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On-line version ISSN 2358-2936

Nauplius vol.28  Botucatu  2020  Epub Feb 21, 2020 

Original Article

Association of Epialtus brasiliensis Dana, 1852 (Brachyura, Majoidea) with different species of seaweed

Priscila Granado1

Fernando Rafael De Grande2

Tânia Marcia Costa2  3

1Metropolitan University of Santos - UNIMES. 11045-002, Santos, São Paulo, Brazil.

2Postgraduate Program in Biological sciences (Zoology), Botucatu Bioscience Institute, São Paulo State University - UNESP. 18618-000, Botucatu, São Paulo, Brazil.

3 Biosciences Institute - Coastal Campus of São Vicente, São Paulo State University - UNESP. 11330-900, São Vicente, São Paulo, Brazil.


Seaweed aggregates form secondary substrates on rocky shores, providing habitats for phytal organisms such as the spider crab Epialtus brasiliensis Dana, 1852. This species is one of the most abundant macroinvertebrate component from seaweed communities. Although the literature suggests that E. brasiliensis lives in many species of seaweed, their density has only been reported in communities of Sargassum spp. This study assessed the density of the spider crab E. brasiliensis associated with the seaweed Sargassum cymosum Agardh, 1820, Hypnea musciformis (Wulfen) Lamouroux and Acanthophora spicifera (Vahl) Borgesen. We expected to observe a higher density of E. brasiliensis in S. cymosum, which shows greater morphological complexity, followed by H. musciformis, with intermediate complexity, and then by A. spicifera, with low complexity. We found that the density of these crabs can be as abundant in H. musciformis as has been previously reported for S. cymosum, but in both species, the density was higher than in A. spicifera. Overall, our findings improve the knowledge of the phytal habitats used by E. brasiliensis in rocky shore environments.

Keywords: Majoidea; distribution; habitat complexity; rocky shore


One of the main goals in ecology is to understand the distribution of organisms in the environment (Veiga et al., 2014; Jermacz et al., 2015). Habitat complexity is one of the regulatory factors in organismal differential distribution (Figueiredo et al., 2013; Gartner et al., 2013). In general, habitat complexity influences community dynamics, with higher complexity providing better protection against biotic and abiotic factors and greater availability of food resources (Cacabelos et al., 2010). In marine environments, habitat complexity may be due to physical structure and/or presence of biotic secondary substrates, such as mussels and seaweed (McCoy and Bell, 1991; Kovalenko et al., 2012; Carvalho and Barros, 2017). These organisms, when developed in an aggregate form, change the composition and availability of resources for other taxa, and have been defined as ecosystem engineers (Jones et al., 1994; 1997). Seaweed may also reduce the impacts of predation, desiccation and wave action for animals living in association with them (Borsje et al., 2011).

Among the ecosystem engineers, seaweeds show structural differences, such as distinct morphology, size, volume and number of branches, creating a range of complex environments (McCoy and Bell, 1991; Veiga et al., 2014). Mobile rocky shore species may seek refuge in seaweed beds, using seaweed as habitat (Williams and Seed, 1992; Clarkin et al., 2012). Crowe (1996), Blanco et al. (2011) and Clarkin et al. (2012) demonstrated that, due to their structural complexity, seaweeds show higher abundances of associated animals than bare rock surfaces.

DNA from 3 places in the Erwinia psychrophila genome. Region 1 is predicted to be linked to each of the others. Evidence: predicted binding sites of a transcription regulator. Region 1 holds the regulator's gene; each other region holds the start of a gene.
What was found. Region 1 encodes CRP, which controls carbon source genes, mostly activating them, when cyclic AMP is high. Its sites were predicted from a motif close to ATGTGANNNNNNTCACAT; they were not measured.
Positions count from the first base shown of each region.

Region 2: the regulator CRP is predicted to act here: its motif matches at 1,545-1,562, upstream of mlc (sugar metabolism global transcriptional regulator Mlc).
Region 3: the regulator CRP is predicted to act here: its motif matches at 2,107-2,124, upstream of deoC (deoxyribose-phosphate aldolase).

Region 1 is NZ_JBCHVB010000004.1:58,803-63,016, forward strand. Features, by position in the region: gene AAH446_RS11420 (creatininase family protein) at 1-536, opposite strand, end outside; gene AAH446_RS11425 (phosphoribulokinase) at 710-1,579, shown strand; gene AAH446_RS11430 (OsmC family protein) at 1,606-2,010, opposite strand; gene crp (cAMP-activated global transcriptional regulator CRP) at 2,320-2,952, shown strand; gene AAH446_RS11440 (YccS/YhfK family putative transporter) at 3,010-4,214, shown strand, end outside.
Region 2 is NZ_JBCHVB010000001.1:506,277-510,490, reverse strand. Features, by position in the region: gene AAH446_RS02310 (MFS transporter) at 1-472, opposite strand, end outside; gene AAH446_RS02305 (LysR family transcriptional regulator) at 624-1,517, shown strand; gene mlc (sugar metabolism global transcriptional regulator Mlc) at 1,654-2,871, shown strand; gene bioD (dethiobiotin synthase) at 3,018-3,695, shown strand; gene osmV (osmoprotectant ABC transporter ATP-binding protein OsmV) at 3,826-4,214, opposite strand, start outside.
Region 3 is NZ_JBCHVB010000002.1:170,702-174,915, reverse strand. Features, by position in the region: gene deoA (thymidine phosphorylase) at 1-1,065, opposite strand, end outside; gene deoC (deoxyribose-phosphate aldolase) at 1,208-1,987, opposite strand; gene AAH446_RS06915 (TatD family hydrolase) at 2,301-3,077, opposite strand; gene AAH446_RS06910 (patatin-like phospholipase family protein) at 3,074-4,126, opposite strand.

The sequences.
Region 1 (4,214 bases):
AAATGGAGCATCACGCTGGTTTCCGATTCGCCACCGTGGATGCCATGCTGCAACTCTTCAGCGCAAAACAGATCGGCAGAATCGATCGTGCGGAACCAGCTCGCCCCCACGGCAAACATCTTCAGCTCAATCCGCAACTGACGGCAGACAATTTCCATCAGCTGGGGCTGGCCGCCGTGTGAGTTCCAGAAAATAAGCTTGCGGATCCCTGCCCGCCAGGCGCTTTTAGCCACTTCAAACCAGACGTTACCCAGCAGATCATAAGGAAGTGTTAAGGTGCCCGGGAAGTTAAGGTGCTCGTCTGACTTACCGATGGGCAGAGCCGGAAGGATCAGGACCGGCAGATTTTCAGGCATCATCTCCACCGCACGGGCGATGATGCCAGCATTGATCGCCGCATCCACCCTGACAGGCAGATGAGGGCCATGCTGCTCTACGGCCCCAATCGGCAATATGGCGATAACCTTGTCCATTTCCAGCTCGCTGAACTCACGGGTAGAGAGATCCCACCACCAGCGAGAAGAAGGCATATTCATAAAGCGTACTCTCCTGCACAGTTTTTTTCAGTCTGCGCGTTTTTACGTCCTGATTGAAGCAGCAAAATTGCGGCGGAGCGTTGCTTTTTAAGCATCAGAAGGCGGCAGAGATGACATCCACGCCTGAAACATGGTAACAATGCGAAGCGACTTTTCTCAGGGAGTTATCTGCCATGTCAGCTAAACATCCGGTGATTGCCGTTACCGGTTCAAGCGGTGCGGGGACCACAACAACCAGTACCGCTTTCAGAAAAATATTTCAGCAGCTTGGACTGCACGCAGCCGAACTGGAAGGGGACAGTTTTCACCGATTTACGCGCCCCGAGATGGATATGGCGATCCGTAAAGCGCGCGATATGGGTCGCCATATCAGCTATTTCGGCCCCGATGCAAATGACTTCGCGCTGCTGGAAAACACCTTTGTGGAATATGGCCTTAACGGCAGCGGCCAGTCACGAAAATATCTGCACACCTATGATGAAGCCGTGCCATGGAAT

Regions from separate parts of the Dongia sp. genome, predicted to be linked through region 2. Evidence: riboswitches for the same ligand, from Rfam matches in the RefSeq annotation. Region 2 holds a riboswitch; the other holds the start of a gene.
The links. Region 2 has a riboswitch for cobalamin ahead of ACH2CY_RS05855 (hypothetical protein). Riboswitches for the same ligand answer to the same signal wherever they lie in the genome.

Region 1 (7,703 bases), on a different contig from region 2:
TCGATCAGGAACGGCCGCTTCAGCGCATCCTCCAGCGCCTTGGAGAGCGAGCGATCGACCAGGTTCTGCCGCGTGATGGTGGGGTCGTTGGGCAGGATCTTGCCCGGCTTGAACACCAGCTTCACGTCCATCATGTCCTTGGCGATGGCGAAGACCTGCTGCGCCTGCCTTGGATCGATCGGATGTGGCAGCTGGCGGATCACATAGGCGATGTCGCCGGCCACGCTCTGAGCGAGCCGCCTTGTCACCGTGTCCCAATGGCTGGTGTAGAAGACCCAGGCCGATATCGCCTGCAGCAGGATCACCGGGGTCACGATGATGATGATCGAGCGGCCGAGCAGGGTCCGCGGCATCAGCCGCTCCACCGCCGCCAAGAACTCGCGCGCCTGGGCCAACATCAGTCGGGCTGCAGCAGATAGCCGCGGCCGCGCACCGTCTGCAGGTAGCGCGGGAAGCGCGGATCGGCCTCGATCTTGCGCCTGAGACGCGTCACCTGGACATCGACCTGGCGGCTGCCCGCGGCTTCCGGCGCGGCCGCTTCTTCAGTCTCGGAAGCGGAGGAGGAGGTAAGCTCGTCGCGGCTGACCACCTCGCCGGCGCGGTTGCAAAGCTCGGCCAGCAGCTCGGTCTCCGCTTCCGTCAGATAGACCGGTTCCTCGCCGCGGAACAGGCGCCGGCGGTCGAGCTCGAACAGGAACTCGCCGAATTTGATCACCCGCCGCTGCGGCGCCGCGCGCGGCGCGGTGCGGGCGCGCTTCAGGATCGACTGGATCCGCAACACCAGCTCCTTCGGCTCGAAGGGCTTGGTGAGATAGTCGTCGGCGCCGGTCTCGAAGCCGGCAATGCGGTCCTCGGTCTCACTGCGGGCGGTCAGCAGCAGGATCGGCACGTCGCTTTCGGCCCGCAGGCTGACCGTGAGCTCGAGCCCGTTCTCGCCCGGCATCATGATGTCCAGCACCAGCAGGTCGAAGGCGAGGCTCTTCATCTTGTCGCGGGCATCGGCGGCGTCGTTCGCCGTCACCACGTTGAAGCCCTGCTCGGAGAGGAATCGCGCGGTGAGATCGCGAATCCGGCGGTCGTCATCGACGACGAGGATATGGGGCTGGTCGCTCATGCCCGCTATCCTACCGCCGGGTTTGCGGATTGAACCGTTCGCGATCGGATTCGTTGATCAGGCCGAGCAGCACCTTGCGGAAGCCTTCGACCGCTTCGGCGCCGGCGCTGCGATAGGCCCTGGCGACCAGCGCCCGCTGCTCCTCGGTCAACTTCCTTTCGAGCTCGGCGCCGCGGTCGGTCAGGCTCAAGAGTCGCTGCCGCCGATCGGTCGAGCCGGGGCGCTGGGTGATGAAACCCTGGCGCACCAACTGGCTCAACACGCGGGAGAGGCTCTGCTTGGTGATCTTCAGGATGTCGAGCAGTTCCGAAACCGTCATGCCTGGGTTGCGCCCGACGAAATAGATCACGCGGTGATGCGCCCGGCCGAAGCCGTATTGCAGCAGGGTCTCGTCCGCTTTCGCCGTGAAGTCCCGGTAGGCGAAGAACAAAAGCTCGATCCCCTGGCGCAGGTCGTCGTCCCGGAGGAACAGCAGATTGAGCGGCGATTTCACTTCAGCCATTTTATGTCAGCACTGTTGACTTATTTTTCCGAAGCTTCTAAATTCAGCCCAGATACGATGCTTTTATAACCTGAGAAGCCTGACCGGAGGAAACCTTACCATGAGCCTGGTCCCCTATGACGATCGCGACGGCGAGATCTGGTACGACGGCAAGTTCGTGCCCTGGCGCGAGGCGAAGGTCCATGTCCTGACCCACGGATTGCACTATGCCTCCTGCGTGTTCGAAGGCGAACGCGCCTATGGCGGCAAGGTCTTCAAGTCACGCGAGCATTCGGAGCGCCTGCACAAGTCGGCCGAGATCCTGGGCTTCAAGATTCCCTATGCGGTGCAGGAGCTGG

The spider crab Epialtus brasiliensis Dana, 1852 is a phytal organism that inhabits the intertidal zone up to a depth of 10 m. They are frequently found associated with seaweed on hard substrates (Negreiros-Fransozo and Fransozo, 1991; Mantelatto and Correa, 1996; Melo, 1996; Barros-Alves et al., 2018). This spider crab has a sharp dactyl curved inward on each pereiopod, which provides better grip onto the seaweed and prevents dislodgement by the force of water (Castaño and Campo, 2003). On the Atlantic coast, E. brasiliensis are distributed from northern Florida, USA to the Rio Grande do Sul, southern Brazil (Rathbun, 1925; Tamburus and Mantelatto, 2012). Reports have shown that these spider crabs are preyed upon by rocky shore fish, such as Stephanolepis hispidus Linnaeus, 1766 (Dubiaski-Silva and Masunari, 2008) and octopus Octopus insularis Leite and Haimovici, 2008 (Batista and Leite, 2016; Leite et al., 2016). Furthermore, E. brasiliensis may constitute the majority of the benthic epifauna in seaweed communities (Barros-Alves et al., 2018).

Epialtus bituberculatus Edwards 1874 was previously morphologically differentiated from E. brasiliensis due to the presence of a spine on the ventral surface of the propodus of their ambulatory pereiopods (a key diagnostic character). Even so, species differentiation is characterized as difficult and raises questions. Specifically, the distribution or misidentification of specimens may be due to similarities in morphological characteristics because they share the same habitat (see Tamburus and Mantelatto, 2016). Recently, however, their morphological and phylogenetic analyses unified both species as E. brasiliensis, and thus we used this classification here.

Despite the wide geographic distribution along the western Atlantic coast, their ecological potential as prey and their preponderance in seaweed communities, little is known about the life history, diet and habitat diversity of the spider crab E. brasiliensis. The species has been mostly reported to be associated with Sargassum spp. communities (see Negreiros-Fransozo and Fransozo, 1991; Mantelatto and Correa, 1996; Széchy and De Paula, 2000; Cobo and Barros, 2009; Barros-Alves et al., 2013; Barros-Alves et al., 2018). In habitats constituted by Sargassum cymosum Agardh, 1820, E. brasiliensis may reach densities of 1.27 to 34.67 individuals per liter (Barros-Alves et al., 2013). Epialtus brasiliensis has also been reported to occur in association with other seaweed genera, such as Acanthophora sp., Hypnea sp. and Padina sp. (see Negreiros-Fransozo and Fransozo, 1991; Melo, 1996; Masunari et al., 1998), but nothing is known about their density among other seaweed species. Considering that the density of E. brasiliensis is unknown in other habitats, the real importance of this spider crab in phytal communities is likely underestimated.